History of Black Economic Development

  • Published
  • By Colonel Rickey Rodgers
  • 509th Bomb Wing Vice Commander
The achievements of this nation are not due to one specific race, one defined color, one gender based on physical strength, one proclaimed religion, or a particular social/economic background.

These achievements are supported by the untold stories of men and women that battled against social injustice, or remain vigilant to insure the essence of democracy is shared with all instead of a few. Our military has played a very important role in this area.

On 6 February 1926, Dr. Carter G. Woodson initiated the celebration of "Negro History Week", for the second week in February, to coincide with marking the birthdays of Abraham Lincoln and Frederick Douglass.

Dr. Woodson was one of the first scholars to value and study Black History. He acknowledged and was proactive in sharing to all people about having an awareness and knowledge of their contributions to humanity and left behind an impressive legacy

What was life like in 1926? There were 107 million people in America. Life expectancy for whites was 53.6 years (male) and 54.6 years (female).
The average annual earning was $1,236. According to US national record archives, the life expectancy for an African Americans was 43 years (male) 45 years (female). The annual income of an African American male was $600 a year. Still, there were 30 African American banks with resources totaling $13 million dollars.

There were over 74,424 African-American businesses in the United Stated from 1920-1929. There were 345,000 men serving on active duty in the Army, Navy and Marines.

It took 13 days to travel from New York City to Los Angeles, California, and there was only 387,000 miles of paved roads.

Why cite statistics from over 80 years ago? Well, as a nation, each of us needs to understand why we observe African American History Month. The name recognizes those of African heritage.

Yet, it is American History - your history and mine. Woodson once stated that "Those who have no record of what their forebears have accomplished lose the inspiration which comes from the teaching of biography and history."

As we come to a close of the celebration, this year's theme, the History of Black Economic Empowerment focused on the contributions of African American men and women. This group has made great economic advancements.

These advancements have benefited our entire society and I think it appropriate for us to know a bit of that history.

· From about the A.D. 300's to 1591, three highly developed black empires controlled all or most of the Western Sudan. They were Ghana, Mali, and Songhai. Their economy was based on farming, mining gold, and on trade with Arabs of northern Africa.

· By 1621, African American Virginians earned enough money to purchase land in Virginia counties. As a result of this investment, those former indentured servants made their money by growing and cultivating tobacco and rice. Some of these entrepreneurs were Anthony and John Johnson. They owned land along with black and white indentured servants in the Commonwealth of Virginia.

· Domingo Antony owned a parcel of land in New Amsterdam (known today as New York City) as early as 1634. In 1644, African Americans received a large land grant on a swamp in the New Amsterdam settlement known today as Greenwich Village and Washington Square. This site remained a black settlement for two centuries.

· In the late 1800's, an African American monopoly existed in the hair dressing industry. The most noted hairdresser during this era was Pierre Toussaint. He came to New York City from Haiti in 1878 and became wealthy in this profession. Toussaint funded money to build a new Roman Catholic Church (known as old Saint Patrick's Cathedral) in New York City. His home served as a refugee for priests, orphans and poverty stricken travelers in the city. In 1996 Toussaint was declared Venerable by Pope John Paul II, the second step toward sainthood.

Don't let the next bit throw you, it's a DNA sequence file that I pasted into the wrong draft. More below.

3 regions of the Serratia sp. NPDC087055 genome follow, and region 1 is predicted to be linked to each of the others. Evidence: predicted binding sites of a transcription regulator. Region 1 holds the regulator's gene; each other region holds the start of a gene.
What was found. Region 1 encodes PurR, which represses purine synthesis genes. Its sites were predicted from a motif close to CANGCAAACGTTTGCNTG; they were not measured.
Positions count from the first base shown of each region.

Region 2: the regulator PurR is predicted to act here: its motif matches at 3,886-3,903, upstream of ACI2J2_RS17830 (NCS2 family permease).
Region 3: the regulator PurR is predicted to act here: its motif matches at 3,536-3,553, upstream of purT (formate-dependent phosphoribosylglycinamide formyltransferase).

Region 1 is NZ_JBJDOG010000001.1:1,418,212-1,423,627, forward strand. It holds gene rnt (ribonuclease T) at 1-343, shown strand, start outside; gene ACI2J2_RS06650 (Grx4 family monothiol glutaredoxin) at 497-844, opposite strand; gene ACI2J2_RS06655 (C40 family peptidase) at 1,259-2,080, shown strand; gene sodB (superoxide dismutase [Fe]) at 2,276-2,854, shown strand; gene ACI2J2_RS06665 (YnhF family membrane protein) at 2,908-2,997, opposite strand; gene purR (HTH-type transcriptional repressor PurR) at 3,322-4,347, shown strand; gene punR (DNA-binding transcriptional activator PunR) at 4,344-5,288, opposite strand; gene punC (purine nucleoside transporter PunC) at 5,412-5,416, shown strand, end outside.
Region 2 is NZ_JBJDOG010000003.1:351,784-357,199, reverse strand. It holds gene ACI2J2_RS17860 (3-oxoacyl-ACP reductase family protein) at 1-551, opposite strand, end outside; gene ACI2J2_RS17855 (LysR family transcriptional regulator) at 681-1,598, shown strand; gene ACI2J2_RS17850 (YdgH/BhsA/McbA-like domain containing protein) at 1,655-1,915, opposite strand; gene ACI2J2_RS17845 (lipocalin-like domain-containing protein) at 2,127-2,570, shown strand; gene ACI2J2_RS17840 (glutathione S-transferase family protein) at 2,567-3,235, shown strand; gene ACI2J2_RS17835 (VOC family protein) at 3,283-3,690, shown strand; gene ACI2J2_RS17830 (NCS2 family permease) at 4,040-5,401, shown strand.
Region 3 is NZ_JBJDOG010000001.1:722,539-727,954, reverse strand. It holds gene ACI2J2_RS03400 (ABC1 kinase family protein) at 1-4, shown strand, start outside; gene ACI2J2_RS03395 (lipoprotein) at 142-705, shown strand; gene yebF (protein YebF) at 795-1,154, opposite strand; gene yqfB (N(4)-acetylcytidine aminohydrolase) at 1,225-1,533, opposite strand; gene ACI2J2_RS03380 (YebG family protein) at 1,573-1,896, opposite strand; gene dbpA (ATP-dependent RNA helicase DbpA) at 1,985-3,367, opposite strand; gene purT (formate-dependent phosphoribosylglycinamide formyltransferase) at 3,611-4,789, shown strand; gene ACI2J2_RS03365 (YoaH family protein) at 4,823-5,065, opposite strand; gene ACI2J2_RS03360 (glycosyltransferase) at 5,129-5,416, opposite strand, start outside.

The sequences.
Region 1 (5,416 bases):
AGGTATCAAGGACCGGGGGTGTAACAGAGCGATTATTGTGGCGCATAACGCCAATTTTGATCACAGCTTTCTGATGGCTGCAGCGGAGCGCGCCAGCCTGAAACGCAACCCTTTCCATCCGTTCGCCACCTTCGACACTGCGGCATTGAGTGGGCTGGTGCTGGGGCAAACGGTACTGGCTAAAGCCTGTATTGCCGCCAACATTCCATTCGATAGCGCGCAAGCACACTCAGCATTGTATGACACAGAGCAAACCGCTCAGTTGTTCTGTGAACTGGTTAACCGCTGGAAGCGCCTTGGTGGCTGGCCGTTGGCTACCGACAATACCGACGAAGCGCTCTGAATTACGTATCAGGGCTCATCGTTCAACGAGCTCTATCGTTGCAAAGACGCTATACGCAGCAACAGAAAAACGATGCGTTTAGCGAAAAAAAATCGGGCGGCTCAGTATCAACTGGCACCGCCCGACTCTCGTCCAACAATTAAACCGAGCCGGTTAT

· Thomas Lafon of Louisiana was a real estate magnet in the Parish of New Orleans in 1860. He amassed a fortune in real estate worth $500,000. This led to the settlement of 18,000 freed African Americans permanent residence in the city. Together these freed African Americans owned $15 million in taxable property.

· Prior to the outbreak of the Civil War, the total real and personal wealth of free African Americans was $50 million. In addition, freed men and women owned 9,000 homes 15,000 farms and 2,000 businesses. Even with discriminatory federal, state, and municipal laws banning ownership, commerce and trade practice, riots in major cities, the economic growth was visible.

· During the post Civil War era, equality in the workplace was a higher priority in the military than in other segments of society. By the end of the war 186,000 black soldiers and sailors (134,000 of whom had been recruited from slave states) had served in Union forces.

· In 1877, Henry Flipper became the first African American to graduate from West Point. African-American military officers were some of the first of their race to experience economic empowerment. This was a cornerstone event for our military and the creation of an African American middle class

· In 1948, President Harry Truman signed Executive Order 9981 integrating the Armed Services for people of all races, religions, or national origins. The integration of the military was the spark which ignited the Civil Rights Movement from the 1950s and into the early 1970s.

From its early days, the military established an environment where African Americans could serve with honor and be empowered economically. The military demonstrated a social consciousness not seen in other parts of society and established an operating environment blind to differences of class and color. Today, our Air Force continues to build on that model.